Tonight’s Movie Night features Ana Joanes, director of FRESH.
Join the discussion with Lisa Derrick over at the mothership, 8 pm ET — be there or be square…

“Pig pig pig… pig pig pig… Come on, pig," calls out Joel Salatin as he herds his hogs to a lush meadow, where they instantly start eating grass and rolling in mud.

And so go the opening lines of FRESH, a commanding and timely new documentary being released on May 26th. Although FRESH explores the consequences of our industrial food system, its primary focus is to offer solutions and a message of hope. The film’s empowering outlook resonates even more effectively following the headlines that at least 150 are now dead as a result of swine flu.This disease, the latest in what seems like regular food-related scares (poison in baby formula, salmonella in tomatoes, e-coli in spinach) is continuing the trend to raise American’s concern about the provenance of their food. As with previous food scares, the recent outbreak of the swine flu is raising further questions and concerns in American’s minds about the provenance and safety of their food. And as with each scare, the obvious questions arise: “What is the alternative?” “What can we do?”

FRESH (www.freshthemovie.com) features a cast of real people offering real solutions to the increasing risks to our environment and health posed by industrial practices. Characters such as Joel Salatin, made famous in Michael Pollan’s The Omnivore’s Dilemma, says he is, “in the redemption business: healing the land, healing the food, healing the economy, and healing the culture.” By closely observing nature, Joel has created a rotational grazing system that allows his animals to behave the way they were meant to; a natural world in which chickens can express their “chicken-ness” and pigs can express their “pigness.”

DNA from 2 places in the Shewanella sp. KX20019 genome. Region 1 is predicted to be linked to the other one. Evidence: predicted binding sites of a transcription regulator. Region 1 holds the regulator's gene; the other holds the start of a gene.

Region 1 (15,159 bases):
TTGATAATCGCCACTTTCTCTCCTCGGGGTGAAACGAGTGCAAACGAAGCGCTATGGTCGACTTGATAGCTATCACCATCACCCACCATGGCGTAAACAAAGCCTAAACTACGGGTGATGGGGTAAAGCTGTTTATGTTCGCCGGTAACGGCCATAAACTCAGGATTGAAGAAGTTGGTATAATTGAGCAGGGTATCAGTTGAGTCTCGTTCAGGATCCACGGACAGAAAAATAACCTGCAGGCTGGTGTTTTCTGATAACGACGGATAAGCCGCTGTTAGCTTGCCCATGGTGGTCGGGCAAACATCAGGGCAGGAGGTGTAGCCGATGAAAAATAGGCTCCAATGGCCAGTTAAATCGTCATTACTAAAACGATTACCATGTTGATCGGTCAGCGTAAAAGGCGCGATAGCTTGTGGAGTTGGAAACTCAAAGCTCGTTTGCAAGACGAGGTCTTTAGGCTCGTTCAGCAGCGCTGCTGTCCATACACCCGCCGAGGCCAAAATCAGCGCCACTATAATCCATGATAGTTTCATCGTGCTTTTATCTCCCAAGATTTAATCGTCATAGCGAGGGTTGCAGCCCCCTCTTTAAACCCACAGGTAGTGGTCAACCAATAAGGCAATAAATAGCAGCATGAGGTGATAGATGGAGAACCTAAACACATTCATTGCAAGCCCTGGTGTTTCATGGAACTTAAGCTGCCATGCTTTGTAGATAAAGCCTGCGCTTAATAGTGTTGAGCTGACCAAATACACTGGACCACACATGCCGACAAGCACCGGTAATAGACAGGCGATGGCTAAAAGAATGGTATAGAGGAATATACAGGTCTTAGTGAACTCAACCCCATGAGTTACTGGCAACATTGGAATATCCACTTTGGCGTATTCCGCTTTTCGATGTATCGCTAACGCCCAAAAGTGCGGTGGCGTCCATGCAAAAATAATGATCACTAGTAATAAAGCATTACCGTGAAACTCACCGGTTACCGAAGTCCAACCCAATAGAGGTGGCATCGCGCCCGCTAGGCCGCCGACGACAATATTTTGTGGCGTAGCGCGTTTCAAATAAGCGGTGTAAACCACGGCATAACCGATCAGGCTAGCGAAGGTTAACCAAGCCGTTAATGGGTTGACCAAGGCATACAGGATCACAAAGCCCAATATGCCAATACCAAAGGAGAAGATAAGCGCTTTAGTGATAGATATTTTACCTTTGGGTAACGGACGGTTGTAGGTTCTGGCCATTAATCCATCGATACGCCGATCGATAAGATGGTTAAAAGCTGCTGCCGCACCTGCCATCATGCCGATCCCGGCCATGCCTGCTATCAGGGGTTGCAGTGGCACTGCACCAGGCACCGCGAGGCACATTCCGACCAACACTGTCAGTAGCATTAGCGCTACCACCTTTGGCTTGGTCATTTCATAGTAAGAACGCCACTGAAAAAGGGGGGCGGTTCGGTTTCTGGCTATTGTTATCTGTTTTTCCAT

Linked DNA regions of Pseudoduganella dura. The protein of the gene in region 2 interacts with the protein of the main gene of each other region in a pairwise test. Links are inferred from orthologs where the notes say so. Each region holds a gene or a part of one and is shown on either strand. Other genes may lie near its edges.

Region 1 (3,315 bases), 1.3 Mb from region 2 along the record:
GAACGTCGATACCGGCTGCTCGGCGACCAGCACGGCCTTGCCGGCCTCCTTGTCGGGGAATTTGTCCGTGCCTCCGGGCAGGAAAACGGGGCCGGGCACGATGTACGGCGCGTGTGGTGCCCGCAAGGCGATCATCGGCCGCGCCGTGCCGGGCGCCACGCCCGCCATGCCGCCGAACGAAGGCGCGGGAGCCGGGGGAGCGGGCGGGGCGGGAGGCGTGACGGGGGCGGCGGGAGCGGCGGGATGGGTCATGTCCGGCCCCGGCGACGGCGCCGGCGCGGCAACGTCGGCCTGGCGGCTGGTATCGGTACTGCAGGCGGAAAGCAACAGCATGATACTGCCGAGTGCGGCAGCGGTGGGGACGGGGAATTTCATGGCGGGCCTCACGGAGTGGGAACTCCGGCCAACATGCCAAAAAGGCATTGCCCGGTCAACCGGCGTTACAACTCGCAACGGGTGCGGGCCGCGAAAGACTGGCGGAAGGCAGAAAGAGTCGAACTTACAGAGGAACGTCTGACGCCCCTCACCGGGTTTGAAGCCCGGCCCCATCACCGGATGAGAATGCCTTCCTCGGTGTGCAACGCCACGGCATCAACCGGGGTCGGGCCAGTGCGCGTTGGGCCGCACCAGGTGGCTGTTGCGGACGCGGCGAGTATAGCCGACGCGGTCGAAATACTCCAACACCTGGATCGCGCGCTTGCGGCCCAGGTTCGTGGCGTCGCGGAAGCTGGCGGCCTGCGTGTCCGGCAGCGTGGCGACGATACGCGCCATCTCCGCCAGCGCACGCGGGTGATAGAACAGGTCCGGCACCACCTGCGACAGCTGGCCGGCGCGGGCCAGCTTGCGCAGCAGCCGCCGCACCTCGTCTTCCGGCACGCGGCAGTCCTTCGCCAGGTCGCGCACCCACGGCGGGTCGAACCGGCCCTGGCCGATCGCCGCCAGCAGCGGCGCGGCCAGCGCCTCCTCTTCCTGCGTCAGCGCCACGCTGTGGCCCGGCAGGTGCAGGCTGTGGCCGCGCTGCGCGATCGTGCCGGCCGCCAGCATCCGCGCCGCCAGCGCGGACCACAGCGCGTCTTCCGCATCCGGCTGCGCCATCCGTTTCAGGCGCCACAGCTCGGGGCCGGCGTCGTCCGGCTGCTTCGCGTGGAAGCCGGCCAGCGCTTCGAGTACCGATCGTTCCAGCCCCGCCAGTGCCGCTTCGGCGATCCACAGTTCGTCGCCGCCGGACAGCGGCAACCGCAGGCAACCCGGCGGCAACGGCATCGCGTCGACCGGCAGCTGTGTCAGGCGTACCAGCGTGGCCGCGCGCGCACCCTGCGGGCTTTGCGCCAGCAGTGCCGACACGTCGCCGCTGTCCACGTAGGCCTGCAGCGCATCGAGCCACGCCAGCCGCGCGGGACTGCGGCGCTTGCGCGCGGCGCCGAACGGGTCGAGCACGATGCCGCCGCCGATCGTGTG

FRESH also features Will Allen, the former 6 foot 7 son of southern sharecroppers and former professional basketball player who followed his dream of growing healthy, organic food on a three-acres lot in the middle of urban Milwaukee, now Growing Power (http://www.growingpower.org ). Growing Power offers another approach to the sustainable agriculture movement by utilizing a holistic farming model which incorporates both cultivating foodstuffs and designing food distribution networks in an urban setting. Through a novel synthesis of a variety of low-cost farming technologies – including use of raised beds, aquaculture, vermiculture, and heating greenhouses through composting – Growing Power produces vast amounts of food year-round at its main farming site, two acres of land located within Milwaukee’s city limits.

It is exactly this heart of change which FRESH captures in a beautiful and visual narration, one which unfolds through telling a story that literally moved me to tears. We live in a world that is buckling under the weight of our abusing our resources and straying too far from the design of nature. FRESH empowers viewers by showing them how eating tastier and healthier food can create a new food system that will honor nature and protect the environment.

(http://www.freshthemovie.com/)

(as always this is ripped from the FDL Book Salon page 🙂

Elliott

Elliott

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